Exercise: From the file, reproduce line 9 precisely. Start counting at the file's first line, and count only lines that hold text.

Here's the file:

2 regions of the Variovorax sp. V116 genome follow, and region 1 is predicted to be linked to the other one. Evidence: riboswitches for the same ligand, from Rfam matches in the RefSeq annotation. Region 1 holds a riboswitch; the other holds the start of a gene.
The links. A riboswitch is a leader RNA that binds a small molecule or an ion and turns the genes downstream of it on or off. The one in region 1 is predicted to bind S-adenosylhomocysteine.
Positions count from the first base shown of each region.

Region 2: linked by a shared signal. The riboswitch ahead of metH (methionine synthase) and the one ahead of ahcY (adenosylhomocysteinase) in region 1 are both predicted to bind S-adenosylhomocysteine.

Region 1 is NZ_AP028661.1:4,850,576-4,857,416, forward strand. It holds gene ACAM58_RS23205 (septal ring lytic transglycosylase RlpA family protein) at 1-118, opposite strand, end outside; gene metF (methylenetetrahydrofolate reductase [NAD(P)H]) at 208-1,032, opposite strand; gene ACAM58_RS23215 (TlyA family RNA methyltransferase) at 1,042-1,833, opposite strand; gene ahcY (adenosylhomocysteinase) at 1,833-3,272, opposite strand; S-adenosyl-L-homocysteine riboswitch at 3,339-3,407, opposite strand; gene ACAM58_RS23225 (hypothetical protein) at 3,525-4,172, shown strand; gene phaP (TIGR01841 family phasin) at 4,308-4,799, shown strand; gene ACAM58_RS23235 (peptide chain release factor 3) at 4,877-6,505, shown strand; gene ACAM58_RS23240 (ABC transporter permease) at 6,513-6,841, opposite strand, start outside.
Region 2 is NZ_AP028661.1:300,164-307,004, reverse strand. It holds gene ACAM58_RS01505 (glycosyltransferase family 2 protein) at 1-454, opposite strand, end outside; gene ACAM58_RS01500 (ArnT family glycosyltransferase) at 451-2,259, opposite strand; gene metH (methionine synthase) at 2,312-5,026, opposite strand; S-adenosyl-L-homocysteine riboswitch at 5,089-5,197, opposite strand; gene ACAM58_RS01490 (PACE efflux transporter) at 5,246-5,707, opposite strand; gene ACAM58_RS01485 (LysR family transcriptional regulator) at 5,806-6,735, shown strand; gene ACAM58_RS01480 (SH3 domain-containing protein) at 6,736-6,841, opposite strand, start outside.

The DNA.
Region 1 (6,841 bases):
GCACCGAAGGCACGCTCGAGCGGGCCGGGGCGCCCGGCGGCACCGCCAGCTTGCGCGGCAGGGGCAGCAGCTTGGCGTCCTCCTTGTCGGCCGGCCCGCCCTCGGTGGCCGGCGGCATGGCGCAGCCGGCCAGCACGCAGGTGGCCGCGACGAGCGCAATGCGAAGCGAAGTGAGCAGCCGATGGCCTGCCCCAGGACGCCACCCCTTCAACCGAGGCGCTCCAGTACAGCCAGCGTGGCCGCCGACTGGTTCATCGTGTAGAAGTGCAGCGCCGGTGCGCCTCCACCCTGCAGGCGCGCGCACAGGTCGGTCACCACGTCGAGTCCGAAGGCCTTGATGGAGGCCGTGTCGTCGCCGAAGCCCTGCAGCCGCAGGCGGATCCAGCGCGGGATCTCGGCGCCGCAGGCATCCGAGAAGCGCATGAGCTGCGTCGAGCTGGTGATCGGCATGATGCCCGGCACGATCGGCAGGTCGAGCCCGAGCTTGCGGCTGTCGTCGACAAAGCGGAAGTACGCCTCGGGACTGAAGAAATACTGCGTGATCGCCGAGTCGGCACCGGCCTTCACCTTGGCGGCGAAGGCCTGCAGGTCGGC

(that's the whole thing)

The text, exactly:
GCACCGAAGGCACGCTCGAGCGGGCCGGGGCGCCCGGCGGCACCGCCAGCTTGCGCGGCAGGGGCAGCAGCTTGGCGTCCTCCTTGTCGGCCGGCCCGCCCTCGGTGGCCGGCGGCATGGCGCAGCCGGCCAGCACGCAGGTGGCCGCGACGAGCGCAATGCGAAGCGAAGTGAGCAGCCGATGGCCTGCCCCAGGACGCCACCCCTTCAACCGAGGCGCTCCAGTACAGCCAGCGTGGCCGCCGACTGGTTCATCGTGTAGAAGTGCAGCGCCGGTGCGCCTCCACCCTGCAGGCGCGCGCACAGGTCGGTCACCACGTCGAGTCCGAAGGCCTTGATGGAGGCCGTGTCGTCGCCGAAGCCCTGCAGCCGCAGGCGGATCCAGCGCGGGATCTCGGCGCCGCAGGCATCCGAGAAGCGCATGAGCTGCGTCGAGCTGGTGATCGGCATGATGCCCGGCACGATCGGCAGGTCGAGCCCGAGCTTGCGGCTGTCGTCGACAAAGCGGAAGTACGCCTCGGGACTGAAGAAATACTGCGTGATCGCCGAGTCGGCACCGGCCTTCACCTTGGCGGCGAAGGCCTGCAGGTCGGC